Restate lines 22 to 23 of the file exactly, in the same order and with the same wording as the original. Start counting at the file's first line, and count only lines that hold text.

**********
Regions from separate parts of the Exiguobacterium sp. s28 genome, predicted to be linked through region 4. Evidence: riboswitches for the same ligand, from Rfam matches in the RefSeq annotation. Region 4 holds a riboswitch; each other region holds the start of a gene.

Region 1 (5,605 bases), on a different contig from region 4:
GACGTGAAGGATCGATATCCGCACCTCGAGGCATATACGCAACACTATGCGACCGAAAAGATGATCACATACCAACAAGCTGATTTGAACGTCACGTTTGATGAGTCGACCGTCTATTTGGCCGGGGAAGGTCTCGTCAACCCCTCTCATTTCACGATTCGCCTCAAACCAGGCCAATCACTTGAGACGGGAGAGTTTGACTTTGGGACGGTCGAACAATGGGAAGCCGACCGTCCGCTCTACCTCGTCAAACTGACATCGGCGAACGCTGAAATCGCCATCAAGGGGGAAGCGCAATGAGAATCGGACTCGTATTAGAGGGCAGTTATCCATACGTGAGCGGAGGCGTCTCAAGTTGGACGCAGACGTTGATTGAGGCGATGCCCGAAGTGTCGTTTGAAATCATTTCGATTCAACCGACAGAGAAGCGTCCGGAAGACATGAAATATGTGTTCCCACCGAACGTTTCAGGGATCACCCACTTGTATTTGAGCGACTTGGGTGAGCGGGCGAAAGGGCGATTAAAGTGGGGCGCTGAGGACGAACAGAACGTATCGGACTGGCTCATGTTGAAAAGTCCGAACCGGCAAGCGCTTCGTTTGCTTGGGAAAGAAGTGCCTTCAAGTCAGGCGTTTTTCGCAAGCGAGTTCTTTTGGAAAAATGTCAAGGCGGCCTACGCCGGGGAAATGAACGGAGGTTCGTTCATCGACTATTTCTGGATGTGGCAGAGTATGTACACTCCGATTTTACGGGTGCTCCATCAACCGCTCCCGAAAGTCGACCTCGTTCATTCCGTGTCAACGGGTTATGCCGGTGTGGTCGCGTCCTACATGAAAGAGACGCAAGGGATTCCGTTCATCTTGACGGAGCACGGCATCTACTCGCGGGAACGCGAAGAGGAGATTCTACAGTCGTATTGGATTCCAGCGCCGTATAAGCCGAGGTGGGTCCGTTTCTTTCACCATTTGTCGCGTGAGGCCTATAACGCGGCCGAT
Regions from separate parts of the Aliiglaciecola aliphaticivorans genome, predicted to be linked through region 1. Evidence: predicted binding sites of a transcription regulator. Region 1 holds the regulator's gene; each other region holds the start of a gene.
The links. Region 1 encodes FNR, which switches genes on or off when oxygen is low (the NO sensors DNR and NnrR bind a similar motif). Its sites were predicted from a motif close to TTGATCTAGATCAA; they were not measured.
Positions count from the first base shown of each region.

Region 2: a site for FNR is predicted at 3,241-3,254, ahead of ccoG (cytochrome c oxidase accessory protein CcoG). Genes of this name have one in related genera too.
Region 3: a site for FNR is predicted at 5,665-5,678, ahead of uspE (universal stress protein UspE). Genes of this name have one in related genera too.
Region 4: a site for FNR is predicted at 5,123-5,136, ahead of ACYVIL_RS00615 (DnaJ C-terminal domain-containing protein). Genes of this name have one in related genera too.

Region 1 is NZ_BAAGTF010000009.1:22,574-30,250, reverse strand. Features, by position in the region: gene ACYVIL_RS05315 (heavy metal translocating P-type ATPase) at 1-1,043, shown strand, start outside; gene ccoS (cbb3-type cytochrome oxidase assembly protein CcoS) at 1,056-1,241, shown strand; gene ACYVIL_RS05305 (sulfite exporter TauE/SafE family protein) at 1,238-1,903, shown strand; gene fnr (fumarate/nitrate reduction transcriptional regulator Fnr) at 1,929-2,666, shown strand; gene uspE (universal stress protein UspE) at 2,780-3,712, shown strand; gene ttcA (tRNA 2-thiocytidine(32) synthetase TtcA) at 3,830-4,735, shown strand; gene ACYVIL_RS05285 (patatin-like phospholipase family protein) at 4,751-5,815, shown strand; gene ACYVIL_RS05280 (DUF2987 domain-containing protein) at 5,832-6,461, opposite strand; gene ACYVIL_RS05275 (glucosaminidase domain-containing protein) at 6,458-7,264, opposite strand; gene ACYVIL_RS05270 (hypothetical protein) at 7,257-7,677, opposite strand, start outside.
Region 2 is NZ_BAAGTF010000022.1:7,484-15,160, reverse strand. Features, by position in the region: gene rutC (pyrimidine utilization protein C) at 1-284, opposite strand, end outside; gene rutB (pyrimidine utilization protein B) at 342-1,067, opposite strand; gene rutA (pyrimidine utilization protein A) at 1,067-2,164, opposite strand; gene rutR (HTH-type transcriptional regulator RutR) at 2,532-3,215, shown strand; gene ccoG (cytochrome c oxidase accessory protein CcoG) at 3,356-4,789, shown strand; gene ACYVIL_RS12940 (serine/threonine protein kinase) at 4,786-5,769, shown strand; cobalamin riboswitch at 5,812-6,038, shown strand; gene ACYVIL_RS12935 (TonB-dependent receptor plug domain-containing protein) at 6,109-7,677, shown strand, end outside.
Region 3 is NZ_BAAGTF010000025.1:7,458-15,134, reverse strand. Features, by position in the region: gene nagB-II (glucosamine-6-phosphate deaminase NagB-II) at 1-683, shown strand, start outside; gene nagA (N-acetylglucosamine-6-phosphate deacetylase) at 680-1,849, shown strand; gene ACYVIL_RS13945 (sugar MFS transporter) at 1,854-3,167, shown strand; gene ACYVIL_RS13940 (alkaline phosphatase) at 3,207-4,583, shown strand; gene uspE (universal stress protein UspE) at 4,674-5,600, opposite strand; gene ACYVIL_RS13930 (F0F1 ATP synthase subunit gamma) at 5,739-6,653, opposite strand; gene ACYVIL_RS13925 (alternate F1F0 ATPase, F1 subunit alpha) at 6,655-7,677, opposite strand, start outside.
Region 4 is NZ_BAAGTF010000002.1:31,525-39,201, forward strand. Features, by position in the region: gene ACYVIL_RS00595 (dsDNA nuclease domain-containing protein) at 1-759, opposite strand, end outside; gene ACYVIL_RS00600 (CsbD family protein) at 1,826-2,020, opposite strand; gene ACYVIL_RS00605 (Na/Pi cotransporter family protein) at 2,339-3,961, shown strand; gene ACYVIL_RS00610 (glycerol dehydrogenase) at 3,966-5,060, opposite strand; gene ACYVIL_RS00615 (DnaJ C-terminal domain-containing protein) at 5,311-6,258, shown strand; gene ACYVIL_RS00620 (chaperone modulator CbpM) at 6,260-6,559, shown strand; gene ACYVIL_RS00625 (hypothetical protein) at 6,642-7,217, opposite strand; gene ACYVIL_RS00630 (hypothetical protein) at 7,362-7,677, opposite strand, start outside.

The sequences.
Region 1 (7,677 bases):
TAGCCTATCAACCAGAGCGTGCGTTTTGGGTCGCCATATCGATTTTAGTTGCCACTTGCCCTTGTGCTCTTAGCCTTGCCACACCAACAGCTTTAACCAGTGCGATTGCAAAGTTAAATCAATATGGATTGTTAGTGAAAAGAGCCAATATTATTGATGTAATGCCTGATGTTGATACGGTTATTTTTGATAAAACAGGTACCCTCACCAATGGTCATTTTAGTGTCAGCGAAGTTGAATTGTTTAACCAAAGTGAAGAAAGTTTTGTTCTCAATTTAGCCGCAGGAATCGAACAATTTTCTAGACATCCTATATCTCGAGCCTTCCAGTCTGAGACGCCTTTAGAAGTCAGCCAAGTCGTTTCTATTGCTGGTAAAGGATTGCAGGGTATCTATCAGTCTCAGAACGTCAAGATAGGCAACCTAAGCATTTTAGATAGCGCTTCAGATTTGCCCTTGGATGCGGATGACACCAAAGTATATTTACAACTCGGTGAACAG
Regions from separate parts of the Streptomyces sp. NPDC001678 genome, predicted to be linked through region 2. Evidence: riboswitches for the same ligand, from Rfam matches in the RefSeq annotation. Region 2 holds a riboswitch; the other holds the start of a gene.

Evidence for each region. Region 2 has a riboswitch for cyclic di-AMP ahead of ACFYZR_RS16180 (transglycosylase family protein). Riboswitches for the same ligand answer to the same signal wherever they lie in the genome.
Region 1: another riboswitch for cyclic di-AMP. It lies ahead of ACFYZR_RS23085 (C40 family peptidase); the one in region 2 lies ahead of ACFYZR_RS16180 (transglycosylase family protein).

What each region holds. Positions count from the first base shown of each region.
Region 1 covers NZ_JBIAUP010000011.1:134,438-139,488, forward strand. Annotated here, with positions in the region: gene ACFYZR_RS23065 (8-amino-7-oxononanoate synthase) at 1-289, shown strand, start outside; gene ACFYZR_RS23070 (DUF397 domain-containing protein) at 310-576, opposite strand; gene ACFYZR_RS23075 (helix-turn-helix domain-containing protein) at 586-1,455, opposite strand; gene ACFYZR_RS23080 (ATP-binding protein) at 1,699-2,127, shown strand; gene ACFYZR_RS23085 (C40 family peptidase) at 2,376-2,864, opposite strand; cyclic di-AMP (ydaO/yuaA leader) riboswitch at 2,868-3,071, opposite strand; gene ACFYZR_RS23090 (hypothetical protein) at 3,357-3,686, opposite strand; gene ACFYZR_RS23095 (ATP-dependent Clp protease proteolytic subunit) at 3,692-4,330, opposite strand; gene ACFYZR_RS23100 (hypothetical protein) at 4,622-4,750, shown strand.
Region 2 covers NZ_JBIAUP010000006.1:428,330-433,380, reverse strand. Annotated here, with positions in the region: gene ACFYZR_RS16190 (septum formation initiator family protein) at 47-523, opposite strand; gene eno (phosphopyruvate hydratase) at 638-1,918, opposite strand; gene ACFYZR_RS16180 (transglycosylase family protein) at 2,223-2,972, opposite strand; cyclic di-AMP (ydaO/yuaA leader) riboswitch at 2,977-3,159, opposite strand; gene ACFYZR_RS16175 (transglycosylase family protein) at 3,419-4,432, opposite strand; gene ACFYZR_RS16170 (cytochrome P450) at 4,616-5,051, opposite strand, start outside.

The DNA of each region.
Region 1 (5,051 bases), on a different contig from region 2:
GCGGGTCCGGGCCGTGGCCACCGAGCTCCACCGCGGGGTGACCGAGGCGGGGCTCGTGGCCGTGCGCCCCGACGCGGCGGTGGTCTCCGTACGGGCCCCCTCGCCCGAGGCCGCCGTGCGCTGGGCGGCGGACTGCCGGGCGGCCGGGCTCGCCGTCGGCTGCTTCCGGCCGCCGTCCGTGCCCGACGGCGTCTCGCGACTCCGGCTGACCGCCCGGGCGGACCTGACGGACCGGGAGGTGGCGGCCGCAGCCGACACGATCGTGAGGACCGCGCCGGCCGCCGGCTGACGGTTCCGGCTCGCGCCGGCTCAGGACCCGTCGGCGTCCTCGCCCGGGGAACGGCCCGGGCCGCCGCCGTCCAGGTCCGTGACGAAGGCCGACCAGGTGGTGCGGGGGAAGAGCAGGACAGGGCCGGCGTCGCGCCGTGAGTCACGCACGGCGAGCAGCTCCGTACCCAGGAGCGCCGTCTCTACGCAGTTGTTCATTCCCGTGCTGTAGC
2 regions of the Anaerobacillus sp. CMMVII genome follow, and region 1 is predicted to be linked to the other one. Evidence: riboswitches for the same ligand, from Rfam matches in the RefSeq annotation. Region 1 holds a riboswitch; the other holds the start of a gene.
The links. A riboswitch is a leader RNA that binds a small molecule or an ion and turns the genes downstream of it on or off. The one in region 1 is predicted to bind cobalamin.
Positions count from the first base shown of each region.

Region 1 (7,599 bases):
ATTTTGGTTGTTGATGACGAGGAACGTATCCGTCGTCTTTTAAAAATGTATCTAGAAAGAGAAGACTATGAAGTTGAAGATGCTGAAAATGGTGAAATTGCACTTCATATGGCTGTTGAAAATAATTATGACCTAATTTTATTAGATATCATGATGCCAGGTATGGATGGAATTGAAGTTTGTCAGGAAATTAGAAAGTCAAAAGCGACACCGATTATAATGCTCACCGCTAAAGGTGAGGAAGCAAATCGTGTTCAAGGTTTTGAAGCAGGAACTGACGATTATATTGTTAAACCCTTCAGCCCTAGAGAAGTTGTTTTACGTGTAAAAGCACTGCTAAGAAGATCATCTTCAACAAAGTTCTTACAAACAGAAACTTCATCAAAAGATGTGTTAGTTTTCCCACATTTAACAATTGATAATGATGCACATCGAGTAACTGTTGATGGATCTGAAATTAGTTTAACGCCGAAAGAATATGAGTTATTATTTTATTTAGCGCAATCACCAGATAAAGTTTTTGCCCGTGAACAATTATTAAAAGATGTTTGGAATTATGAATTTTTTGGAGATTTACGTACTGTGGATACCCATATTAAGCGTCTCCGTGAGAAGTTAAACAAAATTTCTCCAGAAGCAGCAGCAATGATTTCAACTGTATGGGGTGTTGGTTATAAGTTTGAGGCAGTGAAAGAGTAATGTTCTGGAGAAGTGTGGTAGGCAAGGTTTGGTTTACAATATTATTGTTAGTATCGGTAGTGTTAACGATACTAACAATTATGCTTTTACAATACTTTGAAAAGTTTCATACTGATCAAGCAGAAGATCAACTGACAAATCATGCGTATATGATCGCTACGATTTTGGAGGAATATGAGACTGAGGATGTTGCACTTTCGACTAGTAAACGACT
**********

Region 2 covers NZ_JBIAUP010000006.1:428,330-433,380, reverse strand. Annotated here, with positions in the region: gene ACFYZR_RS16190 (septum formation initiator family protein) at 47-523, opposite strand; gene eno (phosphopyruvate hydratase) at 638-1,918, opposite strand; gene ACFYZR_RS16180 (transglycosylase family protein) at 2,223-2,972, opposite strand; cyclic di-AMP (ydaO/yuaA leader) riboswitch at 2,977-3,159, opposite strand; gene ACFYZR_RS16175 (transglycosylase family protein) at 3,419-4,432, opposite strand; gene ACFYZR_RS16170 (cytochrome P450) at 4,616-5,051, opposite strand, start outside.

The DNA of each region.